It should be noted that a GAFES detachment remained and was present in Chiapas at the moment of the Acteal massacre, not surprising given that this group was especially created to subdue the uprising in Chiapas.

Those responsible for the proliferation of paramilitary forces have not only received training in the United States, as the case of Oaxaca will demonstrate. Mexican military also receive training in other countries, such as was the case in the training of the Kaibiles for action in Guatemala.

Oaxaca 2006: The Death Caravan

Night arrives in Oaxaca alongside thousands of barricades installed by the mobilized population. The government, in response, sends its paramilitaries to the streets. Dozens of cars and trucks, some with official logos and some without, transport dozens of armed men; hiding their faces behind ski-masks they circulate the streets while firing at the townspeople who have no weapon besides their dignity. From August to November 2006 paramilitaries are used to try to stop the insurrection in Oaxaca. They act in coordination with State and Federal police bodies.

The actions of paramilitary groups in Oaxaca increase after the failed evacuation of the teachers of the Sección 22. [*3] Nightly gunfire aimed at the protest camps (plantones) and the burning of buses at isolated points in the city as acts of provocation were some of the many actions carried out by identifiable persons – infiltrators (porros) at the service of power elites within the Universidad Autónoma Benito Juárez de Oaxaca (Marcos Mateo Esteva Cruz – “Aladin”, Alejandro Vásquez Núñez – “El Perro”, and Ruben Marmolejo – “El Dragón” for example) as well as police officers and members of the military. “El Dragón” was recently executed alongside José María González Porras, “El Güero”, in broad daylight in front of the Santo Domingo Church in Oaxaca this October 29th 2010.

Among the assassins that remain unpunished is he who murdered the architect Lorenzo Sampablo Cervantes, who was assassinated by the Death Caravan the night of August 22, 2006 when he was on his way to protect one of the radio broadcasting stations occupied by the people of Oaxaca – Radio la Ley. In the vicinity of this radio station he and other townspeople were shot at by armed men onboard trucks with official logos as well as other trucks without any marking at all – of this there is ample proof including video footage and testimony. Government functionaries such as Lizbeth Caña called this “cleaning the streets”, recognizing that this operation included at least 150 Ministerial Police, 150 State Preventative Police, and 100 Municipal Police, and was ordered by Lino Celaya Luria and Jorge Franco Vargas, in coordination with the Director of Municipal Police Manuel Moreno Rivas, and the coordinator of Public Safety, Roads and Transit of the City Council of Oaxaca Aristeo López Martínez – all of whom were under orders from the assassin Ulises Ruiz Ortiz.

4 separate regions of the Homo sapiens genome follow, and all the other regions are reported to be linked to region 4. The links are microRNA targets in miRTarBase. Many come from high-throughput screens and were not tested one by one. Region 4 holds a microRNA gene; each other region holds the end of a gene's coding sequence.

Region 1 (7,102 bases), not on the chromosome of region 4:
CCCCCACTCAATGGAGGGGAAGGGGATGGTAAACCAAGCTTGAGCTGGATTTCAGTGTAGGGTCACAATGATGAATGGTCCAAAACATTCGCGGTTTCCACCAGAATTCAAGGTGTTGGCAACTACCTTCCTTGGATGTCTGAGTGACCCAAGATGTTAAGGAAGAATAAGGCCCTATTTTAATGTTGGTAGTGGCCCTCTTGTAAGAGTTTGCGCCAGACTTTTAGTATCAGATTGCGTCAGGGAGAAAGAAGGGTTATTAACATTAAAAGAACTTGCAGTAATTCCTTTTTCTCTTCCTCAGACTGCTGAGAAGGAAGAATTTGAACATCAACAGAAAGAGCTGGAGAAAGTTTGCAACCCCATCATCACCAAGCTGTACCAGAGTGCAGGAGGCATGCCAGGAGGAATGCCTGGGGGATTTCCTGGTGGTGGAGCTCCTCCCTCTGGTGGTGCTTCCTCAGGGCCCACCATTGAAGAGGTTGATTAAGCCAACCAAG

Impunity for this assassination at four years and counting, the family of Lorenzo Sampablo Cervantes continues to demand justice and the punishment of those responsible.

The victims of paramilitary actions and those of official repressive bodies, who died assassinated in the streets, total at least 26 people. There is even photographic and video proof of the deeds of the Death Caravan; however, the results of judicial investigations have been null, whether regarding those who ordered and organized these acts or those who carried out the material acts themselves.

After the brutal repression wrought upon the people of Oaxaca in 2006, the diverse repressors involved have taken divergent paths, be they promotions, changes of jurisdiction, leaving the country, becoming fugitives, or death. Of these last, their homicides remain paradoxically unsolved.

Alejandro Barrita Ortiz, ex-chief of the Commercial, Industrial and Banking Auxiliary Police (PABIC) and Aristeo López Martínez, ex-coordinator of Security for the Municipal Police of Oaxaca de Juárez, were assassinated on January 30, 2008 and January 23, 2009 respectively.

At the time of his assassination, López Martínez held a function in the intelligence section of the Federal Investigation Agency (AFI). Journalists’ versions of the story indicate that he acquired this post by the hand of Ardelio Vargas Fosado, chief of operations of the Federal Preventative Police (PFP) during the invasion of Oaxaca in 2006.

Among the police chiefs of 2006, José Manuel Vera Salinas and Manuel Moreno Rivas draw particular attention – both have been distinguished by distinct crimes and their names constantly resonate in the news and other media.

José Manuel Vera Salinas, lieutenant of the Mexican Navy and director of public security during the governorship of José Murat Casab, later to become one of the operators of the Death Caravan in the service of Ulises Ruiz in 2006, subsequently left Oaxaca silently only to reappear in the Yucatan Peninsula as the chief of the General Directorship of the Preventative Police, Transit and Firemen (DGPPTyB) in Cancun, Quintana Roo as of the 7th of December 2007.